This sudden arrival would have been odd enough in the daytime, but it was not daytime. It was well past midnight. Adare pulled the window closed, tried to still her sudden shivering, straightened her back, and turned to face the doors to her chamber, arranging her face before he entered.

* * *

"You should have the men on the gate flogged," il Tornja said as soon as he'd closed the door behind him. "Or killed. They checked to make certain it was me, but let my guardsmen pass without a second glance."

He dropped into one wooden chair, shoved out another with the heel of a boot, put his feet up on it, and leaned back. The nighttime ride that had half killed his horse didn't seem to have wearied the kenarang in the least. A little mud speckled his boots. The wind had been at his dark hair, but his green riding cloak and tailored uniform were immaculate. His polished sword belt gleamed. The gems laid into the hilt of his sword glittered with all the brightness of lies. Adare met his eyes.

"Are we so spoiled for soldiers that we can start knocking them off for minor infractions?"

Il Tornja raised his brows. "I'd hardly rate a lapse in the Emperor's security a minor infraction." He shook his head. "You should have my soldiers at the gate, not the Sons of Flame."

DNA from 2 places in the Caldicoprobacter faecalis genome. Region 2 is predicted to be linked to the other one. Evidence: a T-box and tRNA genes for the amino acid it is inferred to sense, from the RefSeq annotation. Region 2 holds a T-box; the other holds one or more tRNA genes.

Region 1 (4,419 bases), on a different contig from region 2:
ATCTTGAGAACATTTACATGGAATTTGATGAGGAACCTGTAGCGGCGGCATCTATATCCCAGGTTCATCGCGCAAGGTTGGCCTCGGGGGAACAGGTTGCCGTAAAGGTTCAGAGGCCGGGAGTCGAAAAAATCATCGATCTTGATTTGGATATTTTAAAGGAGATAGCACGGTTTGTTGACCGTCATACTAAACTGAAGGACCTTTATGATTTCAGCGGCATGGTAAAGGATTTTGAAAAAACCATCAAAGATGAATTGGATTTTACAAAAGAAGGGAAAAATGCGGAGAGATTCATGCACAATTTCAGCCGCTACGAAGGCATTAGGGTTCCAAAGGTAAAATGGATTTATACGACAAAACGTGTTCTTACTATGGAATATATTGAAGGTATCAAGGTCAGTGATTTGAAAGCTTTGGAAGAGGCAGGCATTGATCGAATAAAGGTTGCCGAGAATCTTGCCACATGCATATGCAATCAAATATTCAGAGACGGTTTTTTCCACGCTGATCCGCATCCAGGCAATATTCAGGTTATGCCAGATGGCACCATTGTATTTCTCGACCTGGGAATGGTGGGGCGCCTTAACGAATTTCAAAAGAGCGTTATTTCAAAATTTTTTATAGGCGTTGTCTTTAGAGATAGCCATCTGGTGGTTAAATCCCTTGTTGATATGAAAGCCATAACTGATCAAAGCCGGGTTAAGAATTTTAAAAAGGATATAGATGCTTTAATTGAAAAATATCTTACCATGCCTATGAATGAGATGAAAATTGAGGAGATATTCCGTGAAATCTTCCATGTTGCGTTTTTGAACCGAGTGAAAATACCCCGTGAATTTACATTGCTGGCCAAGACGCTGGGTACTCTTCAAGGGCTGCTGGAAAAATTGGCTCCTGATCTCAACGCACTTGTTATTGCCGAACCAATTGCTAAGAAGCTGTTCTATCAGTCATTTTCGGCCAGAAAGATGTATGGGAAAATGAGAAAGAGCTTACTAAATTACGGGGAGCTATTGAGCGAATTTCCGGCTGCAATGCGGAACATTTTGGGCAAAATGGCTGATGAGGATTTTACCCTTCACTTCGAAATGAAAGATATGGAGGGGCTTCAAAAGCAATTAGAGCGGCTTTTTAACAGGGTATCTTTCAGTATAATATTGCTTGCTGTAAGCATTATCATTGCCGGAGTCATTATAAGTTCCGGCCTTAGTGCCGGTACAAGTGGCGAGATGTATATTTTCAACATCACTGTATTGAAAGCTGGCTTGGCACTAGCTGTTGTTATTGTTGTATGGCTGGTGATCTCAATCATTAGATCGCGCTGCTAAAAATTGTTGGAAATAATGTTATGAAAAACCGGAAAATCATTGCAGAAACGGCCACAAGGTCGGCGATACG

"You need your men to fight the Urghul," Adare pointed out, "unless you plan to prosecute this war all by yourself. The Sons are capable guardians. They let your men pass because they recognized you. They trust you."

"Sanlitun trusted me," he pointed out. "I put a knife in his back."

Adare's breath caught like a hook in her throat. Her skin blazed.

My father, she reminded herself. He's talking about my father, not my boy. Il Tornja had murdered the Emperor, but he had no reason to harm the child, his own child. Still, the urge to turn in her chair, to see the infant sleeping safely behind her, settled on Adare as strongly as a pair of clutching hands. She forced it away.

"Your leash is shorter than it was when you killed my father," she replied, meeting his eyes.

He smiled, raised a hand to his collarbone as though testing for the invisible cord of flame that Nira had set around his neck. Adare would have been a good deal more comforted if she could still see the 'Kent-kissing thing, but a writhing noose of fire would draw more than a few eyes, and she had enough problems without admitting her Mizran Councillor was a leach and her kenarang an untrusted murderer and a Csestriim on top of that. Nira insisted that the kenning was still in place, and that would have to be good enough.

"Such a light collar," il Tornja said. "Sometimes I forget that it's even there."

"You don't forget anything. Why are you here?"


Excerpted from The Last Mortal Bond by Brian Staveley. Copyright © 2016 Brian Staveley. Excerpted by permission of Tom Doherty Associates.
All rights reserved. No part of this excerpt may be reproduced or reprinted without permission in writing from the publisher.
Excerpts are provided by Dial-A-Book Inc. solely for the personal use of visitors to this web site.

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The Last Mortal Bond 5 out of 5 based on 0 ratings. 2 reviews.
Anonymous 11 months ago